Well, the truth is that there’s a lot to be cynical about with 5G. Companies are overpromising and underdelivering right now. The gap between the massive amount of marketing about 5G and the number of actual 5G products and services we can test is huge. And in that gap, there’s not a whole lot to do but wait and wonder.

Below is a series of sentences stating facts that just beg to be connected but shouldn’t necessarily be. As you read them, understand that there are two ways to interpret them. One: the way technology works in our day and age is an impossibly complex interplay between massive, semi-monopolistic giants, and sometimes weird coincidences occur. Two: there is a vast 5G conspiracy.

Qualcomm stands to gain a lot from 5G.
Qualcomm was in a legal fight with Apple over how it charged for stuff.
Carriers have hyped up 5G so much that it could feel like any phone that doesn’t have it in a couple of years is doomed.
Apple had been pushing Intel to get 5G modems right so it could be less reliant on Qualcomm. It didn’t go well.
Apple decided to settle with Qualcomm.
Intel announced it’s not making 5G modems anymore.
Should you connect those dots? Some of them, maybe! But probably not all of them. But to answer the question: those are all things that happened.

The government’s concerns with Huawei predate the current trade war with China, though you’re welcome to connect those on your own time if you like. But don’t try too hard because even though no US carriers sell Huawei phones in the US, lots of other Chinese companies still sell phones here.

The bigger issue is that Huawei makes a lot of the equipment used for networking infrastructure around the world, and it does so cheaper than a lot of its competitors. There are concerns that Huawei is too close to the Chinese government, and all that networking equipment could be a security risk. That allegation is something Huawei strenuously denies and also something we have yet to see concrete evidence of.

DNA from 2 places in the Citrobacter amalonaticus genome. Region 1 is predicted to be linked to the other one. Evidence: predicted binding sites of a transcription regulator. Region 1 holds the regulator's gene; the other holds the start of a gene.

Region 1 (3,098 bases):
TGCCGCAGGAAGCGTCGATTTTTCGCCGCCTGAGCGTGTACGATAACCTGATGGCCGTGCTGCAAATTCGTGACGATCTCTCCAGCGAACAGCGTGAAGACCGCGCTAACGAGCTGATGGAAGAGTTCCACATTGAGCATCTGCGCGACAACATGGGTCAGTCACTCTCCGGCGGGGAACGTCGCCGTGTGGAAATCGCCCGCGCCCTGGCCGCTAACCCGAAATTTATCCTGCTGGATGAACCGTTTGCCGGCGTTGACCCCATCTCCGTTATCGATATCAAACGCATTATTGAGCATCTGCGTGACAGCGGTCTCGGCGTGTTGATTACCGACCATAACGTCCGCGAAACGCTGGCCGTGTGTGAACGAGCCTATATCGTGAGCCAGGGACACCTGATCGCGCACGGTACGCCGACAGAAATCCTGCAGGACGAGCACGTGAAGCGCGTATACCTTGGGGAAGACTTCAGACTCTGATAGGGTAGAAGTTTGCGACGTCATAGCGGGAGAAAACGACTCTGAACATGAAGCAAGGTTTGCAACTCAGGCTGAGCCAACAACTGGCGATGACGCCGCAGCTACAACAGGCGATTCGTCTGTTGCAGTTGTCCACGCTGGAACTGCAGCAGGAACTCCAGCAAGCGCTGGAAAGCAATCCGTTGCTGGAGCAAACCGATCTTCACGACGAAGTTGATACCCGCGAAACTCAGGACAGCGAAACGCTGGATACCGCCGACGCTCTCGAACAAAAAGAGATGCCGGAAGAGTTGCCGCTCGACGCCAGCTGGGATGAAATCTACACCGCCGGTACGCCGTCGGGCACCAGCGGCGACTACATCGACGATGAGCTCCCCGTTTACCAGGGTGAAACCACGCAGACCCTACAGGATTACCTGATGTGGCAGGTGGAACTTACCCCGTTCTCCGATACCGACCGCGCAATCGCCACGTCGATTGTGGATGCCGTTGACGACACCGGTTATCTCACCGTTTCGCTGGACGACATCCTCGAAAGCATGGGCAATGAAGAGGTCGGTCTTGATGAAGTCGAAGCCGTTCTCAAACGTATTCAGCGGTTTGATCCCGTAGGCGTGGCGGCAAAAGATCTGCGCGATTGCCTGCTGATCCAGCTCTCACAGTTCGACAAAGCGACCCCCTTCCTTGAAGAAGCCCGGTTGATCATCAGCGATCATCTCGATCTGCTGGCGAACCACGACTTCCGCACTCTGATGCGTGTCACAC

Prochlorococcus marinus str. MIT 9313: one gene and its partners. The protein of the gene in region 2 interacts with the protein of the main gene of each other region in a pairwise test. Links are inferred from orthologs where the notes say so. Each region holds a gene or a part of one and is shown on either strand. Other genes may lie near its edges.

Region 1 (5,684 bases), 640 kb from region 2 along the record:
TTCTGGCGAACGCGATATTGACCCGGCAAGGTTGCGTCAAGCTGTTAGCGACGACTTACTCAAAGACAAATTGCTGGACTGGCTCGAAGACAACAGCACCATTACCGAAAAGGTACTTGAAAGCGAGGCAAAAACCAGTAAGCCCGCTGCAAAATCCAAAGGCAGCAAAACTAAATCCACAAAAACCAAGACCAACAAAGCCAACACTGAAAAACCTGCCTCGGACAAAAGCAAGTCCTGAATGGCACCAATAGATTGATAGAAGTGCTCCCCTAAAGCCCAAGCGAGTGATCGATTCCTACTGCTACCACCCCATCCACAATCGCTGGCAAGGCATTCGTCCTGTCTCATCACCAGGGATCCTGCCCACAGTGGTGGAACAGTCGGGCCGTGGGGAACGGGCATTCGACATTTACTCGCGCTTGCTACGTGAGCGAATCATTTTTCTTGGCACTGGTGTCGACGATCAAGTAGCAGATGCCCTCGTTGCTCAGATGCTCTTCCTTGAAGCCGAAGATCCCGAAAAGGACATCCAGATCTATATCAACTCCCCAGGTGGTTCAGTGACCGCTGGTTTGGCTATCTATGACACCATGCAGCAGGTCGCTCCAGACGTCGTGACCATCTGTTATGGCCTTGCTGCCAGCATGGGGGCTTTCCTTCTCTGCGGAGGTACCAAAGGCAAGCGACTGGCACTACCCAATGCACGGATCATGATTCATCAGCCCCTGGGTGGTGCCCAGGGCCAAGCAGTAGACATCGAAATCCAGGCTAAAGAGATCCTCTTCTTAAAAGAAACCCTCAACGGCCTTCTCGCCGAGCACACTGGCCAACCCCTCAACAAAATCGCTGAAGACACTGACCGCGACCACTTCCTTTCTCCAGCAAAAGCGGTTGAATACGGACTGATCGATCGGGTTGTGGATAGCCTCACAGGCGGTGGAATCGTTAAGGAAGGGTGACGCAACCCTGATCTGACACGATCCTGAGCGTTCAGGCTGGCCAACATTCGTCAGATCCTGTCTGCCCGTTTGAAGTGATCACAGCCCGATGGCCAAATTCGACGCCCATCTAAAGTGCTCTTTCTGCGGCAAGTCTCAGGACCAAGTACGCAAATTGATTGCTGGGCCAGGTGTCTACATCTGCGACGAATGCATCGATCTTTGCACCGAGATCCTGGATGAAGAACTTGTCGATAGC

Does that mean you can definitely trust Huawei? That’s tough. Other countries are using the equipment, and lots of rural companies in the US would like to, too. The old “absence of evidence is not evidence of absence” phrase applies here, especially since so many in the US government are pretty firm about not trusting Huawei. There’s also a whole other issue about extraditing Huawei’s CFO on charges related to fraud.

One thing is for sure: this conflict is escalating.

Foxconn promised to build a factory to make TVs, which would create jobs. But then that plan changed, and everything has become very weird and very complicated. Everybody started seeing how shady it all was, so Foxconn admitted that it wasn’t building that factory; instead, it said it was going to create a lot of jobs around the hippest things happening in technology. It put together three acronyms that sounded futuristic. 5G, as previously mentioned, has a lot of hype around it.

Then, to make everybody feel better about this weird ever-changing deal, Foxconn bought a bunch of buildings but left them empty. (It said they weren’t empty, but they’re definitely empty.)

It does not. AT&T is lying to you with an icon, and the company that makes your phone is helping it do it. For the record, since 5G E isn’t really 5G, I’m not counting this as a question about 5G. (Also, I really wanted to keep the headline down to “five questions” because it’s about 5G.)